Titanium dioxide (TiO2) is commonly used in food, cosmetic, and pharmaceutical industries as a white pigment due to its extraordinary light scattering properties and high refractive index. However, as evidenced from recent reports, there are overriding concerns about the safety of nanoparticles of TiO2. As an alternative to TiO2, Mg-Al layered double hydroxide (LDH) and their composite containing casein and carboxymethyl cellulose (CMC) were synthesized using wet chemistry and compared with currently used materials (food grade TiO2 (E171), rice starch, and silicon dioxide (E551)) for its potential application as a white pigment. These particles were characterized for their size and shape (Transmission Electron Microscopy), crystallographic structure (X-Ray Diffraction), agglomeration behavior and surface charge (Dynamic Light Scattering), surface chemistry (Fourier Transform Infrared Spectroscopy), transmittance (UV–VIS spectroscopy), masking power, and cytotoxicity. Our results showed the formation of typical layered double hydroxide with flower-like morphology which was restructured into pseudo-spheres after casein intercalation. Transmittance measurement showed that LDH composites had better performance than pristine LDH, and the aqueous suspension was heat and pH resistant. While its masking power was not on a par with E171, the composite of LDH was superior to current alternatives such as rice starch and E551. Sustainability score obtained by MATLAB® based comparison for price, safety, and performance showed that LDH composite was better than any of the compared materials, highlighting its potential as a white pigment for applications in food. Full article
(This article belongs to the Special Issue Innovations in the Food System: Exploring the Future of Food)
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Article
A Search Engine Concept to Improve Food Traceability and Transparency: Preliminary Results
Foods 2022, 11(7), 989; https://doi.org/10.3390/foods11070989 - 29 Mar 2022
Viewed by 459
Abstract
In recent years, the digital revolution has involved the agrifood sector. However, the use of the most recent technologies is still limited due to poor data management. The integration, organisation and optimised use of smart data provides the basis for intelligent systems, services, [...] Read more.
In recent years, the digital revolution has involved the agrifood sector. However, the use of the most recent technologies is still limited due to poor data management. The integration, organisation and optimised use of smart data provides the basis for intelligent systems, services, solutions and applications for food chain management. With the purpose of integrating data on food quality, safety, traceability, transparency and authenticity, an EOSC-compatible (European Open Science Cloud) traceability search engine concept for data standardisation, interoperability, knowledge extraction, and data reuse, was developed within the framework of the FNS-Cloud project (GA No. 863059). For the developed model, three specific food supply chains were examined (olive oil, milk, and fishery products) in order to collect, integrate, organise and make available data relating to each step of each chain. For every step of each chain, parameters of interest and parameters of influence—related to nutritional quality, food safety, transparency and authenticity—were identified together with their monitoring systems. The developed model can be very useful for all actors involved in the food supply chain, both to have a quick graphical visualisation of the entire supply chain and for searching, finding and re-using available food data and information. Full article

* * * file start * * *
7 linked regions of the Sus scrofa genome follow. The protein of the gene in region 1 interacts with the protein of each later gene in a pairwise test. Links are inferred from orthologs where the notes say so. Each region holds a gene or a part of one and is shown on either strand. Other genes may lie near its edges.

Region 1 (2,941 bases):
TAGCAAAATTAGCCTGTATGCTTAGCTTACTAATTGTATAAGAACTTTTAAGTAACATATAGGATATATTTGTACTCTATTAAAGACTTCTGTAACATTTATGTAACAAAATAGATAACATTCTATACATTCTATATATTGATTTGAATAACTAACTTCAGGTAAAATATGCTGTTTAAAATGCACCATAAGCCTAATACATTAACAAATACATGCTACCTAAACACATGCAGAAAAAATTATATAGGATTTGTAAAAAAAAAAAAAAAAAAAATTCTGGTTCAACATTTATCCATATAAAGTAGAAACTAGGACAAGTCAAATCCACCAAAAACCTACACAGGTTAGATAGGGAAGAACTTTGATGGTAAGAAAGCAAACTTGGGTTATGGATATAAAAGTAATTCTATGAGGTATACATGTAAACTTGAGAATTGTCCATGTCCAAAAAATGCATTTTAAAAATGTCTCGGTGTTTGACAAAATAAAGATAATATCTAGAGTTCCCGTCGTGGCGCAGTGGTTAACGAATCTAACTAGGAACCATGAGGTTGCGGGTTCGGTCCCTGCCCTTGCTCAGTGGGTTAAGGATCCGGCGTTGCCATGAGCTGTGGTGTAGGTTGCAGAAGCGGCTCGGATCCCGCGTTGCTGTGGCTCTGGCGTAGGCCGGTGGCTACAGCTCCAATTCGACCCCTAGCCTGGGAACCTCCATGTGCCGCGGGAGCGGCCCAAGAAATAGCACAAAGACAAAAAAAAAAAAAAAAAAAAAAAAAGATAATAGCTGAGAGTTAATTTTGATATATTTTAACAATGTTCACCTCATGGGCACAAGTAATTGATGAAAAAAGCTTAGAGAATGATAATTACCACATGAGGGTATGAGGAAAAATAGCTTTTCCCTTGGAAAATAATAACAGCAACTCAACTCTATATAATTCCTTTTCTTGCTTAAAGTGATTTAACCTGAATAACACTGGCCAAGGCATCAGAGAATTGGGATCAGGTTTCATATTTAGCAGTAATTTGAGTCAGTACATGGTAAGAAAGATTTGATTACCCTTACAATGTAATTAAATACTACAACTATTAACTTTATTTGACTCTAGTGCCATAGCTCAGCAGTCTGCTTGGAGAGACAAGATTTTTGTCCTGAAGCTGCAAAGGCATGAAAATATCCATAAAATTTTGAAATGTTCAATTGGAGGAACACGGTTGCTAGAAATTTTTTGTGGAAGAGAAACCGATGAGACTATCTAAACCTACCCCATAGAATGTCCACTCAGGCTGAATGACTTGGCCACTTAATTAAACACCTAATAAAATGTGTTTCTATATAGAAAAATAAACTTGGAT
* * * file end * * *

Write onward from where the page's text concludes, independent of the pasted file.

(This article belongs to the Special Issue Innovations in the Food System: Exploring the Future of Food)
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Article
A Tara Gum/Olive Mill Wastewaters Phytochemicals Conjugate as a New Ingredient for the Formulation of an Antioxidant-Enriched Pudding
Foods 2022, 11(2), 158; https://doi.org/10.3390/foods11020158 - 08 Jan 2022
Viewed by 363
Abstract
Olive mill wastewater, a high polyphenols agro-food by-product, was successfully exploited in an eco-friendly radical process to synthesize an antioxidant macromolecule, usefully engaged as a functional ingredient to prepare functional puddings. The chemical composition of lyophilized olive mill wastewaters (LOMW) was investigated by [...] Read more.
Olive mill wastewater, a high polyphenols agro-food by-product, was successfully exploited in an eco-friendly radical process to synthesize an antioxidant macromolecule, usefully engaged as a functional ingredient to prepare functional puddings. The chemical composition of lyophilized olive mill wastewaters (LOMW) was investigated by HPLC-MS/MS and 1H-NMR analyses, while antioxidant profile was in vitro evaluated by colorimetric assays. Oleuropein aglycone (5.8 μg mL−1) appeared as the main compound, although relevant amounts of an isomer of the 3-hydroxytyrosol glucoside (4.3 μg mL−1) and quinic acid (4.1 μg mL−1) were also detected. LOMW was able to greatly inhibit ABTS radical (IC50 equal to 0.019 mg mL−1), displaying, in the aqueous medium, an increase in its scavenger properties by almost one order of magnitude compared to the organic one. LOMW reactive species and tara gum chains were involved in an eco-friendly grafting reaction to synthesize a polymeric conjugate that was characterized by spectroscopic, calorimetric and toxicity studies. In vitro acute oral toxicity was tested against 3T3 fibroblasts and Caco-2 cells, confirming that the polymers do not have any effect on cell viability at the dietary use concentrations. Antioxidant properties of the polymeric conjugate were also evaluated, suggesting its employment as a thickening agent, in the preparation of pear puree-based pudding. High performance of consistency and relevant antioxidants features over time (28 days) were detected in the milk-based foodstuff, in comparison with its non-functional counterparts, confirming LOWM as an attractive source to achieve high performing functional foods. Full article